Harte Arbeit | Hard Work

Harte Arbeit | Hard Work

Several men help pull a wheelbarrow up an elevated incline. It may be related to the salt extraction industry in the town of Hall or region in Tyrol, a cityscape by Julius Aschauer also held by this archive. The photo is also similar to one by Belgian pictorialist Gustave Marissiaux “Le Terril” (The Slagheap) which appeared in his 1908 portfolio “Visions D’artiste

Eminent Viennese pictorialist photographer Julius Aschauer, (b. 1878?) who perfected the bromoil process to a high level, was made a fellow of the Royal Photographic Society in 1927, and was active as an amateur in the 1920s and 1930s.

Mr. Aschauer sent about twenty of the finest Bromoil Transfers over the period of the year and achieved three of the medals. That he did not win oftener is an evidence that judges can and do find the value that may lie in even a snap-shot when it carries a message of art and beauty. And it proves that juries are not always swayed by the wonders of technic or the fame that lies in a name. — “THIS IS THE CUP WINNER”: Camera Craft: April, 1926, p. 177: illustrated: THE BEGGAR- Medalist and First  Award Camera Craft May Competition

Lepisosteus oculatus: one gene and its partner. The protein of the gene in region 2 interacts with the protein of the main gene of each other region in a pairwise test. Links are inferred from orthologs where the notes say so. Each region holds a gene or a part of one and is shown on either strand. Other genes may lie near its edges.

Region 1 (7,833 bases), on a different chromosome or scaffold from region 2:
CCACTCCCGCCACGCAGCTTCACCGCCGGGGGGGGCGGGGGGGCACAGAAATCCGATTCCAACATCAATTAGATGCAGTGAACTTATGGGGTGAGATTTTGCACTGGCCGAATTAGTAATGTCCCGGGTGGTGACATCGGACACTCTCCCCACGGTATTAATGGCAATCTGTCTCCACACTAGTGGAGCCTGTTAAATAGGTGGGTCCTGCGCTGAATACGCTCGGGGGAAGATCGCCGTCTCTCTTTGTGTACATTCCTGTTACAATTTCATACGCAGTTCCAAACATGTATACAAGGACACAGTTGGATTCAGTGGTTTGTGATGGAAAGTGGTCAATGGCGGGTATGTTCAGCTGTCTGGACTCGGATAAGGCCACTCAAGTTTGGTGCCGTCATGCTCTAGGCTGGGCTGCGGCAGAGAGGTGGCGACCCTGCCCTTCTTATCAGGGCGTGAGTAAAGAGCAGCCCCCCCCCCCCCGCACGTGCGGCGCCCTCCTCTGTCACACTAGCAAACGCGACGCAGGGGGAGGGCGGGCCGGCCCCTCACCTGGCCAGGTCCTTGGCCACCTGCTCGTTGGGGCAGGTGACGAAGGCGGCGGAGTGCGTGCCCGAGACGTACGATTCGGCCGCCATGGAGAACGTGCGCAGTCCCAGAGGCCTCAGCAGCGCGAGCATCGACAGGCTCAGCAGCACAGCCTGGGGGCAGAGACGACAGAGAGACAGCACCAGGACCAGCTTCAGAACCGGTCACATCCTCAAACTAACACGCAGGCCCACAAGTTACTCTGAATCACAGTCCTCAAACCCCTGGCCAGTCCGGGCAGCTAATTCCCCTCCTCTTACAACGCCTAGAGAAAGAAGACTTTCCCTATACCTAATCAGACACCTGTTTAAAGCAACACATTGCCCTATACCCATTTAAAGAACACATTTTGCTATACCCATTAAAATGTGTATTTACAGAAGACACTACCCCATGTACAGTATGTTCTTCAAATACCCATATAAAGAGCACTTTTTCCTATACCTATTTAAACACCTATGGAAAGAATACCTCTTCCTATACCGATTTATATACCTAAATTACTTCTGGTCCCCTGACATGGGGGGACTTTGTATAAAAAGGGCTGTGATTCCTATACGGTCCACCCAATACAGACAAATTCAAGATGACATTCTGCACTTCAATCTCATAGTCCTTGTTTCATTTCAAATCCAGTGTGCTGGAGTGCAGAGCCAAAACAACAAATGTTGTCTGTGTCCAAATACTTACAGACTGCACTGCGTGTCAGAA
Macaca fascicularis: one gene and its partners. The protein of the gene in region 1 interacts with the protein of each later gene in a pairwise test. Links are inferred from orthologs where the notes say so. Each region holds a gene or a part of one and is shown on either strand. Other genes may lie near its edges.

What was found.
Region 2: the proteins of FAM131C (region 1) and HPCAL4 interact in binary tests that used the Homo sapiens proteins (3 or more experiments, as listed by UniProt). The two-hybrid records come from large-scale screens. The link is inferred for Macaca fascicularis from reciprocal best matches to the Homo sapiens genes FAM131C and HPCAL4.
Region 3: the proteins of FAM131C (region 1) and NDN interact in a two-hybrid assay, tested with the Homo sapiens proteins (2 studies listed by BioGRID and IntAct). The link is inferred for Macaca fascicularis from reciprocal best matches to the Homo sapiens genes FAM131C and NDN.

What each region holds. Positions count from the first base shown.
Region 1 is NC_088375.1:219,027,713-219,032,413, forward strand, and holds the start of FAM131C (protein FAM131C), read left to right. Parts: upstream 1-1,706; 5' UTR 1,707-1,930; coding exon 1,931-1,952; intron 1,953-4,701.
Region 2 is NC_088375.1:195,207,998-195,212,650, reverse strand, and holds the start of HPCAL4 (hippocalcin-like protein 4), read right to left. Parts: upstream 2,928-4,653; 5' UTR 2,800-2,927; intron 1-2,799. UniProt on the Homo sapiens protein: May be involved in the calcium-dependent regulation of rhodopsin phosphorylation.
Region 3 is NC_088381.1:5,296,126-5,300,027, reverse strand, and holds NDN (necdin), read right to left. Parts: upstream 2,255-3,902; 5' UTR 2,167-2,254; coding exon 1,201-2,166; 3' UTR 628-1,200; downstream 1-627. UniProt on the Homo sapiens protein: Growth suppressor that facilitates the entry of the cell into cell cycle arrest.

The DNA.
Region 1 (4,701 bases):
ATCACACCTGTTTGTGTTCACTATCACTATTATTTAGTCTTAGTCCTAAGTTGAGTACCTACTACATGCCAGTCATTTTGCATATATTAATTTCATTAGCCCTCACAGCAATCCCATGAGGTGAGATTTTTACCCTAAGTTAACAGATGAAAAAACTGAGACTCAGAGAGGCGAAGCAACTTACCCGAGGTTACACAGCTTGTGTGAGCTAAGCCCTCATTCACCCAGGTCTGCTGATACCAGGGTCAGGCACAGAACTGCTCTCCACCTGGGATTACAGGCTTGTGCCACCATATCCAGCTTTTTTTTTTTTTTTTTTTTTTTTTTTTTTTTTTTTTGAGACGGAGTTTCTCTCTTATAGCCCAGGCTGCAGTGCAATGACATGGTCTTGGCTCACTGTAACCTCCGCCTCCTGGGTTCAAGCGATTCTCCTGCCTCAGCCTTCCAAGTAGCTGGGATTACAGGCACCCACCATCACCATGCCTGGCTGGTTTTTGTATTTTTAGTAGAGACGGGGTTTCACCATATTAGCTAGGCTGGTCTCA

Harte Arbeit | Hard Work

Image Dimensions14.5 x 19.8 cm laid down

Support Dimensions16.4 x 22.0 | 39.8 x 29.6 cm Bull's head watermark impression can be seen in l.r.

Print Notes

Recto:  titled in graphite on mount and signed by the artist: ll: “Harte Arbeit”; lr: J Aschauer; heavy manilla paper secondary support with watermark showing a Bull’s head (Taurus?) with star, variation on Briquet 15097 found in a document dated 1470 in Augsburg, Germany.

Verso: The work has been titled in graphite by the artist and translated into English, followed by his address: “Harte Arbeit” (Hard Work); BromoilJulius Aschauer, Vienna II. Gr. Pfarrgasse 26. Austria; white pasted label 11.5 x 7.6 cm upper left corner printed: Accepted and Hung in The PHOTO ART (Print) GALLERY |  PHOTO ART Monadnock Building San Francisco California


Purchased for this archive in December, 2019 from the photographer and editor Sigismund Blumann’s grandson Thomas High.